An Economic Bright Spot
Homeowners continue to lose billions in equity, wages are down, 861,000 American lost their jobs between April and May, the stock market’s slumping, and high gas prices show few signs of abating. The bright spot? Congress and the President took a small step toward reality-based economic policy yesterday by finally – finally! – extending unemployment benefits. The policy may actually help turn the economy around.
The measure is very simple: people who get laid off but still can’t find a new job after 26 weeks of looking – at which point they’ve exhausted their federal unemployment benefits – qualify for 13 more weeks of benefits. The policy is a lifeline for families with a wage-earner out of work for months on end at a time when jobs are hard to come by. But, as I’ve written before, it’s also among the best measures to boost the economy as a whole. Unlike the federal stimulus checks which went to many families likely to save the cash for a rainy day, unemployment benefits target those for whom the storm clouds have already burst. Families trying to get by without a paycheck tend to spend the money immediately, supporting their local economies. Companies that would otherwise have seen a drop-off in demand as customers became too broke to shop experience less of a loss. As a result, they may be able to minimize or avoid layoffs of their own. The economic effects reverberate. That’s why studies suggest that for every $1.00 spent on unemployment benefits, the economy gains $1.64. Few government interventions can match that level of efficiency.
The question is: what took so long?
The economy has been losing jobs since January and at that point there were already 1.4 million Americans who had used up their unemployment benefits but were still unable to find work. Why has it taken six months to help these people out and enact one of the most effective stimulus measures ever tried?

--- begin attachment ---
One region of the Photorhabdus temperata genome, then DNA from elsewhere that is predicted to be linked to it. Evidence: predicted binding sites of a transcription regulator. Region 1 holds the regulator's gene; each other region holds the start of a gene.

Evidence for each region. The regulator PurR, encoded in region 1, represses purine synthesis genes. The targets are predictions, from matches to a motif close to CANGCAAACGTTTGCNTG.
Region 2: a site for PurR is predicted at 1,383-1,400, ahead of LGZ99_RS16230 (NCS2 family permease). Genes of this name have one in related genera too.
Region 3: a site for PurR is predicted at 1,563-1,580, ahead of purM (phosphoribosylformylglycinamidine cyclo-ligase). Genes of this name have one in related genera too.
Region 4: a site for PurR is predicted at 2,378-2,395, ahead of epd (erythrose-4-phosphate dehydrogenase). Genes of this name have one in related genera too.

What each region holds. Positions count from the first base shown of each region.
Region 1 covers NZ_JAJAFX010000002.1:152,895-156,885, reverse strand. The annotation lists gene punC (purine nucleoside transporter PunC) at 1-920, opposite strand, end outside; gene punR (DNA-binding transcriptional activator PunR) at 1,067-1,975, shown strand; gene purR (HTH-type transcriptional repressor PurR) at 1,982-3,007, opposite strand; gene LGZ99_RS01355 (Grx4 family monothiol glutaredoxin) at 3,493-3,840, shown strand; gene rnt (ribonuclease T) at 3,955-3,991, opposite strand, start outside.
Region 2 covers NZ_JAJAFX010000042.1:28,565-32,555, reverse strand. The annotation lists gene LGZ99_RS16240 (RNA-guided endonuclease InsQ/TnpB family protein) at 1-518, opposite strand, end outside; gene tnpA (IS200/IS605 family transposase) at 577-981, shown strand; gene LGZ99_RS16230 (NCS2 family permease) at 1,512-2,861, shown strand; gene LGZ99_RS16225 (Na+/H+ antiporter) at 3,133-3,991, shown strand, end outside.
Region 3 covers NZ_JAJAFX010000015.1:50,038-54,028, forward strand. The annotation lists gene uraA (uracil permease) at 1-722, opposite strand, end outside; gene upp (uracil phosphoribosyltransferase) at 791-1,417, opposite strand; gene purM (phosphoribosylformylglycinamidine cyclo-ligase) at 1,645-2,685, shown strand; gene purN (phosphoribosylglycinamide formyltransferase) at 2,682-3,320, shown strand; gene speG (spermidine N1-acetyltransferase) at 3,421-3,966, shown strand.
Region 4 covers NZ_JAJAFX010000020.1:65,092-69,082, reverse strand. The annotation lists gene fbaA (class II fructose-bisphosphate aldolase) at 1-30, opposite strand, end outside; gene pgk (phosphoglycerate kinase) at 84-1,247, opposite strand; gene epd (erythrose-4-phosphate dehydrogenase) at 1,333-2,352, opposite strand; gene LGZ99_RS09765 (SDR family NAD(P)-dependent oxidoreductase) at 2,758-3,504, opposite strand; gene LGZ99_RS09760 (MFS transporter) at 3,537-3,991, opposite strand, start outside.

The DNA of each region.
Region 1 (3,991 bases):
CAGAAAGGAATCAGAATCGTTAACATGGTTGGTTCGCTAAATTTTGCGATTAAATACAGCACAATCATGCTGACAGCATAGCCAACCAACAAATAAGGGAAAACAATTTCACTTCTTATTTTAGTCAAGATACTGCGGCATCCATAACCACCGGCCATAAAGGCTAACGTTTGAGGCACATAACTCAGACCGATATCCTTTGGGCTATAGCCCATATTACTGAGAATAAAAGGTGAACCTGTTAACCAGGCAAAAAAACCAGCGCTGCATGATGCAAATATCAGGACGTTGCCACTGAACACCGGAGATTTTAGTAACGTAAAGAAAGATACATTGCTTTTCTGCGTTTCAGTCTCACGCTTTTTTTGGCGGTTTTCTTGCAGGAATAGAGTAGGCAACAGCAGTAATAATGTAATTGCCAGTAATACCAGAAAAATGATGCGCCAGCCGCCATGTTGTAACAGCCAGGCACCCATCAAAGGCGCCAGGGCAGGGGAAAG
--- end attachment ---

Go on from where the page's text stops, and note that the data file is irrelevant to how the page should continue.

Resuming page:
The reason, of course, is that reality-based public policy has taken quite a beating over the past few years. In January, the President warned Congress not to “load up” his stimulus package of costly and ineffective corporate tax cuts with measures like an extension of unemployment benefits. The Senate’s February version of the stimulus bill nonetheless included a benefit extension but was promptly killed by a filibuster. In April, the House extended benefits but the bill never came to a Senate vote. Finally, Members of Congress stuck the measure on to a war spending bill that the President simply could not veto. They compromised away a measure that would have enabled more out-of-work Americans to qualify for unemployment benefits. They didn’t include a whole host of other reforms [pdf] that would update the unemployment insurance system and enable it to serve more people. And they certainly didn’t act to improve the Extended Benefits program so that lengthier benefits would kick in automatically when unemployment rises, without the need for Congress and the President to engage in political negotiations on what should be a no-brainer issue. Still, the extension of benefits is a policy victory. The Members of Congress who worked, time after time, to get the policy passed deserve praise. And it’s one of the only economic bright spots we’ve got.
P.S. Unemployment insurance wasn’t the only positive measure attached to the latest war spending bill. Senator Jim Webb’s “New GI Bill” improving education benefits for recent veterans, was also signed into law. As the campaigners for that bill note: “We sent them to war. Why can’t we send them to college?”